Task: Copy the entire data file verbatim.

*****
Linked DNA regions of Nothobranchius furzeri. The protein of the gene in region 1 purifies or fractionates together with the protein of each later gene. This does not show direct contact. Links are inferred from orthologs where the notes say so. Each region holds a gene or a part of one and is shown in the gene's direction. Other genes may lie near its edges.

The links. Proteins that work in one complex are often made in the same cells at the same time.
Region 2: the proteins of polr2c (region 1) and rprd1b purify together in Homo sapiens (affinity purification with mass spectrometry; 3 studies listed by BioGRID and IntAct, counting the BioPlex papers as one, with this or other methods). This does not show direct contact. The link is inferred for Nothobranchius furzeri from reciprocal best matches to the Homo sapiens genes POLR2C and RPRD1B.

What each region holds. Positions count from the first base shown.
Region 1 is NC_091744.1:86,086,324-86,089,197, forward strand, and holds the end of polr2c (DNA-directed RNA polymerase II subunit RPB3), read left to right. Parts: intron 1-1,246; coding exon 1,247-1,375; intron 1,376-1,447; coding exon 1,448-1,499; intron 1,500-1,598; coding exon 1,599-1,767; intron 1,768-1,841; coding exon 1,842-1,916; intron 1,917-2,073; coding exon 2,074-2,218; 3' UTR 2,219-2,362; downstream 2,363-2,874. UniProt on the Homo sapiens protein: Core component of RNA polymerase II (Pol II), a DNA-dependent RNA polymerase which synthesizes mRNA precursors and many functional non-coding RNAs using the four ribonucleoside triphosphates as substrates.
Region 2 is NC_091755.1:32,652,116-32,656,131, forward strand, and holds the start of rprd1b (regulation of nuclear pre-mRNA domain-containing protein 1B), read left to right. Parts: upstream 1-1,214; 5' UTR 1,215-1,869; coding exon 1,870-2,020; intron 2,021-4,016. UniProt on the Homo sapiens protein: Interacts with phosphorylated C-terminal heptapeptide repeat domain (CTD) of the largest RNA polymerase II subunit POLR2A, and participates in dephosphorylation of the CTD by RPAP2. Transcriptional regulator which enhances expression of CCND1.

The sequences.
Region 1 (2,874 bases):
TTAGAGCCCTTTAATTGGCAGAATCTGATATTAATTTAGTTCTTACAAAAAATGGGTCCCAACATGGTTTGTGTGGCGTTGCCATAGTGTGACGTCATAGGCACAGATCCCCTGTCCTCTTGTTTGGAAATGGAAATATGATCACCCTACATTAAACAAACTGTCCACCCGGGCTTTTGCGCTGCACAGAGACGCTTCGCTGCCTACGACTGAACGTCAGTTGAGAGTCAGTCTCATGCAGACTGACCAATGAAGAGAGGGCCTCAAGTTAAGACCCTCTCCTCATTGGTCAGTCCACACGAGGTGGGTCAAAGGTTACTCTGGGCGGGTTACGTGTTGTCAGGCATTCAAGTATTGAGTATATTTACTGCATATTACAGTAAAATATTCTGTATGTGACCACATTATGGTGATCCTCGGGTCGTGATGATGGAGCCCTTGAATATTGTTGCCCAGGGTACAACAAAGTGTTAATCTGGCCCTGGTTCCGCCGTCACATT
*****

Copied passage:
Linked DNA regions of Nothobranchius furzeri. The protein of the gene in region 1 purifies or fractionates together with the protein of each later gene. This does not show direct contact. Links are inferred from orthologs where the notes say so. Each region holds a gene or a part of one and is shown in the gene's direction. Other genes may lie near its edges.

The links. Proteins that work in one complex are often made in the same cells at the same time.
Region 2: the proteins of polr2c (region 1) and rprd1b purify together in Homo sapiens (affinity purification with mass spectrometry; 3 studies listed by BioGRID and IntAct, counting the BioPlex papers as one, with this or other methods). This does not show direct contact. The link is inferred for Nothobranchius furzeri from reciprocal best matches to the Homo sapiens genes POLR2C and RPRD1B.

What each region holds. Positions count from the first base shown.
Region 1 is NC_091744.1:86,086,324-86,089,197, forward strand, and holds the end of polr2c (DNA-directed RNA polymerase II subunit RPB3), read left to right. Parts: intron 1-1,246; coding exon 1,247-1,375; intron 1,376-1,447; coding exon 1,448-1,499; intron 1,500-1,598; coding exon 1,599-1,767; intron 1,768-1,841; coding exon 1,842-1,916; intron 1,917-2,073; coding exon 2,074-2,218; 3' UTR 2,219-2,362; downstream 2,363-2,874. UniProt on the Homo sapiens protein: Core component of RNA polymerase II (Pol II), a DNA-dependent RNA polymerase which synthesizes mRNA precursors and many functional non-coding RNAs using the four ribonucleoside triphosphates as substrates.
Region 2 is NC_091755.1:32,652,116-32,656,131, forward strand, and holds the start of rprd1b (regulation of nuclear pre-mRNA domain-containing protein 1B), read left to right. Parts: upstream 1-1,214; 5' UTR 1,215-1,869; coding exon 1,870-2,020; intron 2,021-4,016. UniProt on the Homo sapiens protein: Interacts with phosphorylated C-terminal heptapeptide repeat domain (CTD) of the largest RNA polymerase II subunit POLR2A, and participates in dephosphorylation of the CTD by RPAP2. Transcriptional regulator which enhances expression of CCND1.

The sequences.
Region 1 (2,874 bases):
TTAGAGCCCTTTAATTGGCAGAATCTGATATTAATTTAGTTCTTACAAAAAATGGGTCCCAACATGGTTTGTGTGGCGTTGCCATAGTGTGACGTCATAGGCACAGATCCCCTGTCCTCTTGTTTGGAAATGGAAATATGATCACCCTACATTAAACAAACTGTCCACCCGGGCTTTTGCGCTGCACAGAGACGCTTCGCTGCCTACGACTGAACGTCAGTTGAGAGTCAGTCTCATGCAGACTGACCAATGAAGAGAGGGCCTCAAGTTAAGACCCTCTCCTCATTGGTCAGTCCACACGAGGTGGGTCAAAGGTTACTCTGGGCGGGTTACGTGTTGTCAGGCATTCAAGTATTGAGTATATTTACTGCATATTACAGTAAAATATTCTGTATGTGACCACATTATGGTGATCCTCGGGTCGTGATGATGGAGCCCTTGAATATTGTTGCCCAGGGTACAACAAAGTGTTAATCTGGCCCTGGTTCCGCCGTCACATT